Interviewing Nefeli Kouri: Fly. Just fly.


In such hard times, it’s interesting to talk to Nefeli Kouri, who has recently starred in the Iliad, the Stathis Livathinos helmed play that took the stage this summer during the Athens Festival. Previously, she held roles in Aretousa, Vintsentzos Kornaros, Dostoevsky’s The Idiot, while also finding time for her Epidaurus debut, playing a small role in Ropewalkers by Stamatis Fasoulis. She has little time to spare. “After so many hours of rehearsals, you forget the world around you, you devote yourself to what you love and that provides you with the strength to create”, she tells Ozon Raw, in a conversation flowing against the tide of these difficult times, pushed on by the winds of her art.


Did you think that you role in Aretousa, would get you in the running as a candidate for a Melina pin?


No, especially not at first, since the role was split between three actors. I kept in mind that it would be a team effort, during which there wouldn’t be room for an individual to shine through. I was shocked by my nomination. Others around me, who were older, thought it was completely natural. It was a role I really liked, although I was very scared at first since I had never taken on such a part and there was also the language barrier to consider. So I wouldn’t say I was that carefree to begin with, or especially tuned in to the results of my work. That came in time. In the beginning I just wanted to achieve something.


Do you believe that talent can work independently from an actor’s training background?


I wouldn’t know what talent is. Personally, I studied at the Athens Music School, had a number of very good teachers, who played a huge role in my later achievements. But maybe it’s possible for a person to have something inside him that leads him instinctively to act. I strongly believe in the instinct and the mind of the person wishing to be an actor, but I also believe that studies are vital for an actor’s background.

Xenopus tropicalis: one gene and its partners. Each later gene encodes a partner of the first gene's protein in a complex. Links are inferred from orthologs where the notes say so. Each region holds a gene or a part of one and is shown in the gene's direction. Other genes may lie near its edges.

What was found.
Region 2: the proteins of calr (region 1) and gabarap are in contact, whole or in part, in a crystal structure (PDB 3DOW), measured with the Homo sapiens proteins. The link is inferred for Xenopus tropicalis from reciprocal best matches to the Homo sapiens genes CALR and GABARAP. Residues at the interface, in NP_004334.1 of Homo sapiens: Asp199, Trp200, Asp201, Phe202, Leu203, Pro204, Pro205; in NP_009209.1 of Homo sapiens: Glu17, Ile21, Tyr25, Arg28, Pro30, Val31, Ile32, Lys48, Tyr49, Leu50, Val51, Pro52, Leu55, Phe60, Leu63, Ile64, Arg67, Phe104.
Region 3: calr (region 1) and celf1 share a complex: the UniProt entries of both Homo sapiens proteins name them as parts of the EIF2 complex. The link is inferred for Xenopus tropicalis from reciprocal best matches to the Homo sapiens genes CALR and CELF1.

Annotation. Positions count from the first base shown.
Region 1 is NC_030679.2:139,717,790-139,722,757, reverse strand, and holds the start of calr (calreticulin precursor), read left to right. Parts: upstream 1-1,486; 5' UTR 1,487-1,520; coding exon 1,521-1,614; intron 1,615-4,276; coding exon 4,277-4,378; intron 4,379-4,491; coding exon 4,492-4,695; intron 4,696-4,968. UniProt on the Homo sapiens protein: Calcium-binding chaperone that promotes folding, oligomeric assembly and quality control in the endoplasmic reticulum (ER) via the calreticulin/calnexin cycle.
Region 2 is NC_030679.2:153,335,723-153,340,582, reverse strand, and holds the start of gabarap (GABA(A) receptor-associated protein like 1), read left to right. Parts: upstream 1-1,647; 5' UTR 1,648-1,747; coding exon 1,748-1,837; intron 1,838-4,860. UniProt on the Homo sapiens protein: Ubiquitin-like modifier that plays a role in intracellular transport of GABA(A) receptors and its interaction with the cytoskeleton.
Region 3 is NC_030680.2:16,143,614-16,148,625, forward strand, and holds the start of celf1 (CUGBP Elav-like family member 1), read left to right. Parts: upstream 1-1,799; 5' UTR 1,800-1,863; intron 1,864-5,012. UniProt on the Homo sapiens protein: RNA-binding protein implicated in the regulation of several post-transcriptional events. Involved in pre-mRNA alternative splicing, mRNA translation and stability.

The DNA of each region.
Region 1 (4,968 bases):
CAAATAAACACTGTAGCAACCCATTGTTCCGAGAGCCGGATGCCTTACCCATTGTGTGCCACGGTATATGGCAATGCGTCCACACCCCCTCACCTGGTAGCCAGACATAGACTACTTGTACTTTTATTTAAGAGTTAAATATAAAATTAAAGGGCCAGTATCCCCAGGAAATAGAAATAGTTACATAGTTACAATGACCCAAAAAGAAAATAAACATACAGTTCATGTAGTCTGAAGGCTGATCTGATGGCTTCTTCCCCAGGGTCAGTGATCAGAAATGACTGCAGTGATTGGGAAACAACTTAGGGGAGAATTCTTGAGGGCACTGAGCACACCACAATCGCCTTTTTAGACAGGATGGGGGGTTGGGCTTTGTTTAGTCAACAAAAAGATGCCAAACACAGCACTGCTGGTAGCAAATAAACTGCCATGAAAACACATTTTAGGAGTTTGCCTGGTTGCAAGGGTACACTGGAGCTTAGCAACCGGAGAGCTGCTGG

Do you have any artistic goals or dreams?

I can’t say I have something specific in mind. I generally don’t work that way as a person. I find it too stressful. I definitely have dreams and I want to continue being involved with theater or do something connected to cinema. But I wait for things to come my way on their own.


Do you remain optimistic in these current times we are living in and especially the obstacles that actors face?


No, I feel very insecure, not just as an actor but as a person, with all these things happening around us. I’m scared and disheartened but the fact that there is no future here for young people. Most of them are leaving, and those that choose to stay, do so for little pay, no social security, under harsh working conditions and often forced to work far from their chosen field.


Do you have any spare time in between your strenuous rehearsals?

Usually in the mornings and after work, if there is time, I might go for a walk or a late night screening at the cinema. When I do have a little more time on my hands, I like to go cycling, walking, watch as much theater as I can and sing.


Is there a favorite lyric or a motto that suits you at this moment in time?


I find I identify with a few lyrics from a Hainides song that goes “During harsh weather it’s an honor to fly. Don’t cry bird of mine, don’t cry”


Interview: Despina Ramadani
Photo by: Yiorgos Kaplanides